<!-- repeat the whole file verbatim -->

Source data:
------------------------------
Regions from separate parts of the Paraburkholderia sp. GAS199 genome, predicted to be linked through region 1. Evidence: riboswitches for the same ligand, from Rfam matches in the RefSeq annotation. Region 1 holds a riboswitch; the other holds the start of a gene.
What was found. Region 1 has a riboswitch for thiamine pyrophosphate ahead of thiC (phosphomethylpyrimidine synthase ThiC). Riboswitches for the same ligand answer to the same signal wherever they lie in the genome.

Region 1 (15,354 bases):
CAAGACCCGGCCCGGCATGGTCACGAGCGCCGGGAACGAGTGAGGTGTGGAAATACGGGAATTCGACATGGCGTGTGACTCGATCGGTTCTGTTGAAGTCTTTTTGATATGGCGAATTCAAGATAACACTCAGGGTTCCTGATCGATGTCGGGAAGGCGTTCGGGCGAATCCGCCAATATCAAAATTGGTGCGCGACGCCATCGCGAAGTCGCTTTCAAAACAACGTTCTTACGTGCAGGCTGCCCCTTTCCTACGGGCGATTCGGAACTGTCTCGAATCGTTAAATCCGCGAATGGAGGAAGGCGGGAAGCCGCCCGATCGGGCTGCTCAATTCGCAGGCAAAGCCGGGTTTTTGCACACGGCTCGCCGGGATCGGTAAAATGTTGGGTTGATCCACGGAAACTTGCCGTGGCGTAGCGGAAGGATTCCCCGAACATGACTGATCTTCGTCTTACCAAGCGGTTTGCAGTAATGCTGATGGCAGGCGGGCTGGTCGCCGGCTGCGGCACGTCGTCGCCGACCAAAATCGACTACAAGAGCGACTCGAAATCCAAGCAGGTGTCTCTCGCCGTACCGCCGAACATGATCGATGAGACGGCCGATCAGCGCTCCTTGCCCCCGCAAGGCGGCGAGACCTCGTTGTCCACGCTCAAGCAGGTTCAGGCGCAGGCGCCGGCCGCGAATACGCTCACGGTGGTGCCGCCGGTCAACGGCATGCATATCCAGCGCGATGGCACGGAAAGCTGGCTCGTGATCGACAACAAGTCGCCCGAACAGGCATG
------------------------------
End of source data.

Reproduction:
Regions from separate parts of the Paraburkholderia sp. GAS199 genome, predicted to be linked through region 1. Evidence: riboswitches for the same ligand, from Rfam matches in the RefSeq annotation. Region 1 holds a riboswitch; the other holds the start of a gene.
What was found. Region 1 has a riboswitch for thiamine pyrophosphate ahead of thiC (phosphomethylpyrimidine synthase ThiC). Riboswitches for the same ligand answer to the same signal wherever they lie in the genome.

Region 1 (15,354 bases):
CAAGACCCGGCCCGGCATGGTCACGAGCGCCGGGAACGAGTGAGGTGTGGAAATACGGGAATTCGACATGGCGTGTGACTCGATCGGTTCTGTTGAAGTCTTTTTGATATGGCGAATTCAAGATAACACTCAGGGTTCCTGATCGATGTCGGGAAGGCGTTCGGGCGAATCCGCCAATATCAAAATTGGTGCGCGACGCCATCGCGAAGTCGCTTTCAAAACAACGTTCTTACGTGCAGGCTGCCCCTTTCCTACGGGCGATTCGGAACTGTCTCGAATCGTTAAATCCGCGAATGGAGGAAGGCGGGAAGCCGCCCGATCGGGCTGCTCAATTCGCAGGCAAAGCCGGGTTTTTGCACACGGCTCGCCGGGATCGGTAAAATGTTGGGTTGATCCACGGAAACTTGCCGTGGCGTAGCGGAAGGATTCCCCGAACATGACTGATCTTCGTCTTACCAAGCGGTTTGCAGTAATGCTGATGGCAGGCGGGCTGGTCGCCGGCTGCGGCACGTCGTCGCCGACCAAAATCGACTACAAGAGCGACTCGAAATCCAAGCAGGTGTCTCTCGCCGTACCGCCGAACATGATCGATGAGACGGCCGATCAGCGCTCCTTGCCCCCGCAAGGCGGCGAGACCTCGTTGTCCACGCTCAAGCAGGTTCAGGCGCAGGCGCCGGCCGCGAATACGCTCACGGTGGTGCCGCCGGTCAACGGCATGCATATCCAGCGCGATGGCACGGAAAGCTGGCTCGTGATCGACAACAAGTCGCCCGAACAGGCATG